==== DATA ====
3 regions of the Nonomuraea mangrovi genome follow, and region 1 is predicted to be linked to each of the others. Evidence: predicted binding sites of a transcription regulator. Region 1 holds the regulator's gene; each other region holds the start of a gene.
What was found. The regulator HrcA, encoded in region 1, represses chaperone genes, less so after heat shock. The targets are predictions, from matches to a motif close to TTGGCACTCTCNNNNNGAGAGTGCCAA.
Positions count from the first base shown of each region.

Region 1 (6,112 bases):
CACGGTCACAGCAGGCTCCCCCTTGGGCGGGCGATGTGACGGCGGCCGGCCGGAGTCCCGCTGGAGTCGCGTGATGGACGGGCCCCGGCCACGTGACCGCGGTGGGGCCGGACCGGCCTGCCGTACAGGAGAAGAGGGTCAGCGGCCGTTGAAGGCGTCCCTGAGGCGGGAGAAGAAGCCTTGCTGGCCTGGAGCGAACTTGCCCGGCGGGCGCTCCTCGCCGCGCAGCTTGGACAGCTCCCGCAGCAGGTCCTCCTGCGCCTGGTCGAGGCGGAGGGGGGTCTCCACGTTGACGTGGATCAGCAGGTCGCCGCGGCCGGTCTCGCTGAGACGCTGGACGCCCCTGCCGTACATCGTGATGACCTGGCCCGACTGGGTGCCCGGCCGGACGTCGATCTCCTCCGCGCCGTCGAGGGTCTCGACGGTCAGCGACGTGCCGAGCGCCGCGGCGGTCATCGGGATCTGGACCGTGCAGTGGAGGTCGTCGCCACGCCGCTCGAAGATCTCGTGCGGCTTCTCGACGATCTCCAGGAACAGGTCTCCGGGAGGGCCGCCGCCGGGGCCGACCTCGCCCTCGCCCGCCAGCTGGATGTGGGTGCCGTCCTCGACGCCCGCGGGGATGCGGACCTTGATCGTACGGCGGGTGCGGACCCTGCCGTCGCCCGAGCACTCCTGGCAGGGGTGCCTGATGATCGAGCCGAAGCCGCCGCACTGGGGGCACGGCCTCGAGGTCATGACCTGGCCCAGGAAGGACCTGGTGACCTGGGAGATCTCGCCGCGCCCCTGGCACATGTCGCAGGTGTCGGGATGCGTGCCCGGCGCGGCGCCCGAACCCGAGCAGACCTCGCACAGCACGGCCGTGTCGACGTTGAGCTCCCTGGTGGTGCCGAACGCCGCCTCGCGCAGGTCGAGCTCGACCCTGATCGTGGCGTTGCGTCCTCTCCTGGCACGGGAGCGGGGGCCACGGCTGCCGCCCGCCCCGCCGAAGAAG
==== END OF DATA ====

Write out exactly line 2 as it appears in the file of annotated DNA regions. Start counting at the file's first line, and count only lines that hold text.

What was found. The regulator HrcA, encoded in region 1, represses chaperone genes, less so after heat shock. The targets are predictions, from matches to a motif close to TTGGCACTCTCNNNNNGAGAGTGCCAA.